Translation played an essential role throughout the Middle Ages, bridging the gap between literate and lay, and enabling intercourse between languages in multi-lingual Europe. Because of its universality and its vitality, and because it unlocked the door to antiquity's cultural heritage, medieval translation was extremely diverse, ranging from the literality and Latinity of legal documents to the free adaptation of courtly romance.
This guide to medieval translation covers religious and vernacular texts, treating translation’s multilingual contexts, its didactic and social agenda, and its rhetorical presuppositions. The contributors also address the theoretical and pragmatic problems faced by modern translators of medieval works as they attempt to mediate between past and present.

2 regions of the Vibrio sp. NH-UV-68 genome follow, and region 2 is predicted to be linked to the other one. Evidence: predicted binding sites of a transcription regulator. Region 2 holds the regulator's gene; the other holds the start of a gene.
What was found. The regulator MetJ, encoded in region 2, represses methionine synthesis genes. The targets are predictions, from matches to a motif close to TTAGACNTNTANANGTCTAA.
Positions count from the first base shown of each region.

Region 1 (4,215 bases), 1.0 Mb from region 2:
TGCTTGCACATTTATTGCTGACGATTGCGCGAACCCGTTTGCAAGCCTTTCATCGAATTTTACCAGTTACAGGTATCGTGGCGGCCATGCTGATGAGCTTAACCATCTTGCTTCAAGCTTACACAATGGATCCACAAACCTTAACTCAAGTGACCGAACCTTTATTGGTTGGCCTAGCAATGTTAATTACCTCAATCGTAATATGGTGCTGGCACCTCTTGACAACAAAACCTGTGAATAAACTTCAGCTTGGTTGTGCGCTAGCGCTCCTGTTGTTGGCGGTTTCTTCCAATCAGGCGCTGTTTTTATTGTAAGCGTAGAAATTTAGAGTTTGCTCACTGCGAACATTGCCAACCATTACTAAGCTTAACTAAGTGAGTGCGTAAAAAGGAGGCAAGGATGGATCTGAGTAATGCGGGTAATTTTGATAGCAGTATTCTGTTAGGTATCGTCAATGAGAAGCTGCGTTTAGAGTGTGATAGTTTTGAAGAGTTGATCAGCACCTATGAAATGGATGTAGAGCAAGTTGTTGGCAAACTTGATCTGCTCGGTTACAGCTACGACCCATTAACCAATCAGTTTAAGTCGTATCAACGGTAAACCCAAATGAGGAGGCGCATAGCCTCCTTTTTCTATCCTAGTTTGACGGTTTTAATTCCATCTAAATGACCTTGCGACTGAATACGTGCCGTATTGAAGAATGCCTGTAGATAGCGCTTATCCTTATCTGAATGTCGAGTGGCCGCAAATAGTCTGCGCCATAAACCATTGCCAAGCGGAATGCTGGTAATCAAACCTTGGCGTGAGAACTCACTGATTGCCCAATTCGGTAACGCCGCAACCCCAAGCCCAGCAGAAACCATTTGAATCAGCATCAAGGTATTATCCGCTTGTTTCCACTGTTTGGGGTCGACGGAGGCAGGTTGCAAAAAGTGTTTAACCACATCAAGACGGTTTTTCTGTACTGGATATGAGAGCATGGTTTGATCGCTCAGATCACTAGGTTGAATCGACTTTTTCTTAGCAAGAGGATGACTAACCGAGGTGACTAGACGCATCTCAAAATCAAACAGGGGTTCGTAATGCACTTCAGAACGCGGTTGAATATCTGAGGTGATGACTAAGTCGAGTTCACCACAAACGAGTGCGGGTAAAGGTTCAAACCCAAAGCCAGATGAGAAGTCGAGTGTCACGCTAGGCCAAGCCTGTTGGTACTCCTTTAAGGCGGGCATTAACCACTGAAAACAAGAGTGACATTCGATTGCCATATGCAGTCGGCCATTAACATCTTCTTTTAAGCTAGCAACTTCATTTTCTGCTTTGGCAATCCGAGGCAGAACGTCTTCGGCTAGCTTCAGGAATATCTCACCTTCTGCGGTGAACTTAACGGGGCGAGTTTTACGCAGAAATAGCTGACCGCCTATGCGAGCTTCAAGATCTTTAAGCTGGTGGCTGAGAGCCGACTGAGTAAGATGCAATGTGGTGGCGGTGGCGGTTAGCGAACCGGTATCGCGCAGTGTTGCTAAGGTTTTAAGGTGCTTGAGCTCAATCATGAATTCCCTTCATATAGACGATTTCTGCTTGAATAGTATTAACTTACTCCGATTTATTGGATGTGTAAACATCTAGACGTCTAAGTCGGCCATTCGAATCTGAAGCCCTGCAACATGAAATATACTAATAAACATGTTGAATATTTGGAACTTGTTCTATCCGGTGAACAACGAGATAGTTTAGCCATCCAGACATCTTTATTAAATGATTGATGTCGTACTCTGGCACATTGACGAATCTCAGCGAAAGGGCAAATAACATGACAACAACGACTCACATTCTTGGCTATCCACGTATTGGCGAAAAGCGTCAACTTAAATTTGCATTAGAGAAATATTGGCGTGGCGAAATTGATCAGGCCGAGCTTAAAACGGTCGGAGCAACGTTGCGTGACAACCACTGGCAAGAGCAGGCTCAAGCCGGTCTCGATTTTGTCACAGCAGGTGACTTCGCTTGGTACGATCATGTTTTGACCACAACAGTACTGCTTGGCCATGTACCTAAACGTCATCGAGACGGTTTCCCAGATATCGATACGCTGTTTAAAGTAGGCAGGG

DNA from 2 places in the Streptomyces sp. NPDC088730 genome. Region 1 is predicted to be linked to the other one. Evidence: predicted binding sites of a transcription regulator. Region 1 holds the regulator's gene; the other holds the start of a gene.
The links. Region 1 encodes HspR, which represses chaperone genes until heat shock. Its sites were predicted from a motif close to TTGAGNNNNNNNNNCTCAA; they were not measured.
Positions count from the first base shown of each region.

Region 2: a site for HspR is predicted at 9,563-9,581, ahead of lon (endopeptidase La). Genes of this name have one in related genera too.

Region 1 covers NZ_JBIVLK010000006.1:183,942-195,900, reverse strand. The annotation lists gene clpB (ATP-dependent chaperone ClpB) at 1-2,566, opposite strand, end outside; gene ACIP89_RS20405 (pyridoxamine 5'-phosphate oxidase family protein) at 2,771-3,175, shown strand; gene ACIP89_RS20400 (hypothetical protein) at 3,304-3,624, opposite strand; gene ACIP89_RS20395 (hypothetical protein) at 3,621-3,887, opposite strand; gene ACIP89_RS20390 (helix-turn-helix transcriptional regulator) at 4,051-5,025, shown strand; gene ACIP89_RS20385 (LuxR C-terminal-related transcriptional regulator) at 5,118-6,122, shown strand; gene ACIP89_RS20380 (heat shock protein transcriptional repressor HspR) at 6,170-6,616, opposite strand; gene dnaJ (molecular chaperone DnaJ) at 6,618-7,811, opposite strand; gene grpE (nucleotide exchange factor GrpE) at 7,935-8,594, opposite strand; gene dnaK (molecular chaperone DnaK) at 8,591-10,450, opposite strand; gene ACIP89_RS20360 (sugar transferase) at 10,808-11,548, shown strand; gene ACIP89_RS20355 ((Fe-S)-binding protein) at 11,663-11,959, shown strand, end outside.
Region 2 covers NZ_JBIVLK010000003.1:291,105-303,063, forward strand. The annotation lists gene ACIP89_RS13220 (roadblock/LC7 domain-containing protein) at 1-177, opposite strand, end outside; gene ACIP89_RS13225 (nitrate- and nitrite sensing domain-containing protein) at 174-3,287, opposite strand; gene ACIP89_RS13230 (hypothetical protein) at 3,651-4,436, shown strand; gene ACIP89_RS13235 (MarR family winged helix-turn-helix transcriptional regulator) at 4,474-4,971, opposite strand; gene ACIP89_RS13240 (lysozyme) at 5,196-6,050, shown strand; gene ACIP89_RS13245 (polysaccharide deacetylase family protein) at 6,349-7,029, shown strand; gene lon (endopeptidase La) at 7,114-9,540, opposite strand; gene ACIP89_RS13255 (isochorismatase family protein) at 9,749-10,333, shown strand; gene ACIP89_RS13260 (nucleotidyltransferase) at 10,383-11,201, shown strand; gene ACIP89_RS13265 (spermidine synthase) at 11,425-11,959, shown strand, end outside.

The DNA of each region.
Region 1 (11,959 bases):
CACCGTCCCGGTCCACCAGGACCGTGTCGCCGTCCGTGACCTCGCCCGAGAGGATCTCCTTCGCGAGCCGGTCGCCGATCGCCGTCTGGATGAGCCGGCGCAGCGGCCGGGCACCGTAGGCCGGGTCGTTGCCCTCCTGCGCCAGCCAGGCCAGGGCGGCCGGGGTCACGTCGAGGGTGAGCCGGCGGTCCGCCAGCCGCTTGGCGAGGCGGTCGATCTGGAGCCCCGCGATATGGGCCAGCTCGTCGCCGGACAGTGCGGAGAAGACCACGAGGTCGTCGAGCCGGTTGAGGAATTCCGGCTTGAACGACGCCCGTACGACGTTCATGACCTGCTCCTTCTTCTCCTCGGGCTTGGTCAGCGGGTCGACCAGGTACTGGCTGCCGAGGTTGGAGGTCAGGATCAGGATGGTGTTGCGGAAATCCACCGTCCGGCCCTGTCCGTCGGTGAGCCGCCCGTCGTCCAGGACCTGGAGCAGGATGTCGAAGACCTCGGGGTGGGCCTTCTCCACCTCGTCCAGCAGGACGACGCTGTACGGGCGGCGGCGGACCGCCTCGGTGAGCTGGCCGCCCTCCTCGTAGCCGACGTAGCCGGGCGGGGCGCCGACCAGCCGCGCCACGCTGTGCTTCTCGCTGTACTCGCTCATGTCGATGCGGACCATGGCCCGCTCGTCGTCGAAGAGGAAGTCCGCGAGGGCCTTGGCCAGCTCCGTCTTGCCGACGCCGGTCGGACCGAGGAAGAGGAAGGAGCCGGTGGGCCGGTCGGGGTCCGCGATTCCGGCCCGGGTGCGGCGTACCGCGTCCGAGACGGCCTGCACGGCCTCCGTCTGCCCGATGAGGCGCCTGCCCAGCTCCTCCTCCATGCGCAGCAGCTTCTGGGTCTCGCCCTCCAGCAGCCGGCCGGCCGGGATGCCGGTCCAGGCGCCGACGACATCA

Jeanette Beer is a Professor Emerita at Purdue University and a senior member of Lady Margaret Hall and St. Hilda’s College, University of Oxford.